Air Conditioning for Humid Climates, continued
A device called the "user interface" is the brain center of the zone system: It continually sense temperatures in the home, checks the outdoor temperatures, and tells the control boards in the air handler and the condenser unit what to do. It will also talk to the zone dampers, opening and closing them as needed to condition each of the home's various zones.
The "user interface" circuit board is the brain of the comfort system.
It continually adjusts the air handler, outdoor heat pump, and zone dampers based on sensor input and its programmed instructions.
The board shown, a Bryant Evolution control, is capable of managing a wide variety of mechanical systems and can serve as many as eight independent zones.
The Bryant board I use can handle any combination of residential heating and cooling. It can control heat pumps, gas furnaces coupled with central air conditioning, or gas furnaces with piggyback heat pumps. It can run variable-speed systems or two-speed systems and is capable of independently managing as many as eight zones.
The Bryant controller will work with any brand of equipment, from any manufacturer. I use it with virtually every system I install. I am qualified to sell other brands of control unit, but this is the most flexible and capable zone-control product I have ever used.
The thermostat for this device has a seven-day independent control program. You can program it for four different periods per day, per zone. When I install a system, I program the boards on the equipment, I talk to the homeowners about what conditions they want in the home, and I program the user interface for the customer. Once everything is set up, no one has to touch it again.
This component is one of the keys to the Bryant system's effective humidity control. A typical thermostat senses room temperature and initiates a call for cooling when the temperature rises. But the Bryant Thermidistat, matched with an air handler equipped with a variable-speed blower, offers an option for those times when it is cool in the home but the humidity is high, causing that "sticky" feeling.
This control can be set to maintain humidity levels in the cooling mode as low as 50% RH. If the humidity level rises in the home, the control initiates a call for cooling. During the dehumidification mode, the indoor blower speed is reduced approximately 40%. This allows the evaporator coil to become much colder than normal; meanwhile, lower airflow velocity allows the air to maintain contact with the coil longer, allowing the cold coil to wring the humidity from the air. This drastically increases the latent capacity of the comfort system without overcooling the structure.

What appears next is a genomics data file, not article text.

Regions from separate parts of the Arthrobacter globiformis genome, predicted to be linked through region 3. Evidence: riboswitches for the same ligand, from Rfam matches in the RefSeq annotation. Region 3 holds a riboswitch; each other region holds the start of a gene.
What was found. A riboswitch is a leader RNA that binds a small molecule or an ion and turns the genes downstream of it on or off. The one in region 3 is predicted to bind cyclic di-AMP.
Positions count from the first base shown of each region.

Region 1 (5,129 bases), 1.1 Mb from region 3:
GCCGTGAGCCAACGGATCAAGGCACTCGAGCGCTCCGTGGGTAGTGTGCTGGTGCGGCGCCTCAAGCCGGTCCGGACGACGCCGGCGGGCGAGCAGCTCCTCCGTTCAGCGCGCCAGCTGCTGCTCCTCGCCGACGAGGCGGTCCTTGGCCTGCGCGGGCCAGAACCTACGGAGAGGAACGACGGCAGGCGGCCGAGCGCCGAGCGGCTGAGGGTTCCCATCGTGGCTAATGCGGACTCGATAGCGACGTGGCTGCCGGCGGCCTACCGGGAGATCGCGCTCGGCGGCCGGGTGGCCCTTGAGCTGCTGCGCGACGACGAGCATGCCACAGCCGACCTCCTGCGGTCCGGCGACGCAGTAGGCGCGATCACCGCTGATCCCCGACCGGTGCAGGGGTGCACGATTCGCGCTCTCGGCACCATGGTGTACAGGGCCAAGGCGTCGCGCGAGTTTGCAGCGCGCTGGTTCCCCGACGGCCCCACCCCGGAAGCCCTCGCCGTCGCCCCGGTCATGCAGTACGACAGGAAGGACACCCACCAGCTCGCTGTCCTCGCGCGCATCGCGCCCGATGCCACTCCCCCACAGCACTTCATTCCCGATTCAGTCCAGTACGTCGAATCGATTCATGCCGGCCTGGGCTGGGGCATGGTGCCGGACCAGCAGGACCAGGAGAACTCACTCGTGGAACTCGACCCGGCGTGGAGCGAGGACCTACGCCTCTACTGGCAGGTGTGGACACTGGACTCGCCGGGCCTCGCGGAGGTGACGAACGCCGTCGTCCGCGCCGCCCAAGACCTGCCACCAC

A Case Study
To monitor how the system works, I installed data-logging devices in one home where conditions were particularly severe. This house was built on totally saturated soil, downhill from a pond. To provide accessibility, the floors had been set level with the outdoor grade. During construction, the excavation had to be continuously pumped in order to stay dry enough for the foundation stemwalls to be built and for concrete to be placed for a crawlspace slab.
Unfortunately, no vapor barrier was installed under the crawlspace slab for this house, and the concrete constantly wicks moisture into the house from the saturated soil beneath it. My system was designed according to Manual J standards, with no allowance made for this extreme and unusual moisture source. But the data I collected show that the system I installed, which is much like the one I've described in this story, has been able to maintain the exact design conditions I set it up for: 75°F temperature and 50% RH, with variation of no more than one degree or 5% RH.
I was hoping that the data I collected would also verify the energy performance of this system. But the energy used to pull all that excess humidity out of this home threw those numbers out of whack. The electrical bills for running the system were not outrageous, but they were somewhat higher than I would expect if the house didn't have that particular moisture problem. In houses that have mainly atmospheric humidity to contend with, my systems are typically very economical to operate.
Workmanship Crucial to Performance